Sunday, 7 September 2008

On books and reading: how the internet is changing the culture....

I came across a great quote on the value of books the other day, by Bishop St Hugh of Lincoln (a twelfth century Carthusian). He said:

"Our books are our delight and our wealth in time of peace, our offensive and defensive arms in time of war, our food when we are hungry, and our medicine when we are sick."

It reminded me of a couple of articles about the effects of the internet and computers on the way we read and work that my brother alerted me to a while back, that basically argue that the internet is undermining serious reading and thus changing our culture drastically.

When I read those articles I was, at first, rather alarmed by the symptoms of reading disorder I could identify in myself.

But on further reflection I've realized that in some way what we are actually seeing may be a return to medieval ways of 'reading'. And that could actually be helpful.

Does the internet stop us really reading?

Is google making us stupid? basically argues that although we probably read a lot more today than we used to, courtesy of google and texting, we have become so used to reading in short bites only (like a blog post...) and 'power browsing' that we're losing the ability to read in depth, and absorb longer articles, let alone real books.

How we read, it argues, affects how we think. When we (really) read a printed page, we automatically make our own associations, and draw out our own ideas - we tend to think deeply. When we read on the internet on the other hand, we tend to follow links, look up associated ideas through google, and generally follow a quite different pattern of associations.

Couple that with the multi-tasking to which we have all become addicted, and we are arguably becoming less efficient, more distracted, and less able to contemplate.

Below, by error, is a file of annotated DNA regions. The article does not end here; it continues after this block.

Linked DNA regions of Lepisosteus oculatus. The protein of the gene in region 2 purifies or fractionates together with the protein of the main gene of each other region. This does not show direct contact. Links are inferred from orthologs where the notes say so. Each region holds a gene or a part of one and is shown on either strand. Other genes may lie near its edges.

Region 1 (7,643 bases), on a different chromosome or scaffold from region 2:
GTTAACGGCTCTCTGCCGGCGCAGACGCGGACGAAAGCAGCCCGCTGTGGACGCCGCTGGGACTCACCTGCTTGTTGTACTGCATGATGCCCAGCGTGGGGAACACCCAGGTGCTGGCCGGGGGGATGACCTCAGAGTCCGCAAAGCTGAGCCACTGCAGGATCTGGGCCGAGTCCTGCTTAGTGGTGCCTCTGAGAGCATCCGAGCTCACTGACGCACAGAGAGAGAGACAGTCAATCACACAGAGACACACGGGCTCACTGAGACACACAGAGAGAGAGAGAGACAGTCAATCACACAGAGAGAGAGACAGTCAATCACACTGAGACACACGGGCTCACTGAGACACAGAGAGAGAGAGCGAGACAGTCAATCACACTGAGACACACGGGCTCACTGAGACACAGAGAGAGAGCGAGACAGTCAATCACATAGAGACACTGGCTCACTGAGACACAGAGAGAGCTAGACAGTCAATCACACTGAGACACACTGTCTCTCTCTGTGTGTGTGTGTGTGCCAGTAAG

How medieval people read

But it strikes me that in fact in many ways the internet is taking us back to medieval approaches to reading. The medieval period was predominantly an oral culture - books were, until the later middle ages, extremely expensive and so had to be shared.

Typically one person read out loud - over meals for monks, in churches, after dinner in middle and upper class homes - and others listened and remembered. Hearing the words provided the kind of 'background noise' of light reading that the internet delivers to most of us!

But the task of really reading for study or meditation purposes in those times was clearly physically hard work that you had to make specific time for. It wasn't just a case of pick up a paperback, sit back and relax!

The really interesting thing though, was that medieval readers essentially tried to memorize as they read, and by seeping themselves in their texts, became sort of living concordances. If you were writing a sermon, for example, you would typically take a sentence from the Gospel, and interpret its meaning by assembling the set of other texts that used the same words.

It seems to me that the internet is in many ways providing a virtual memory for us that mimics that kind of approach - we don't have to literally memorize texts because we can google on a word to find all the other uses of a concept, idea or term.

Reading becomes harder but...

The result of our usual distracted reading on the net may make real reading harder, just as it was in medieval times. St Benedict, for example, prescribed reading one book right through for each monk during Lent - with one or two of the senior monks making regular patrols to make sure they actually did it at the prescribed times!

But perhaps because reading required more effort, the books that were read were much more treasured and valued, as St Hugh of Lincoln 's comment above indicates.

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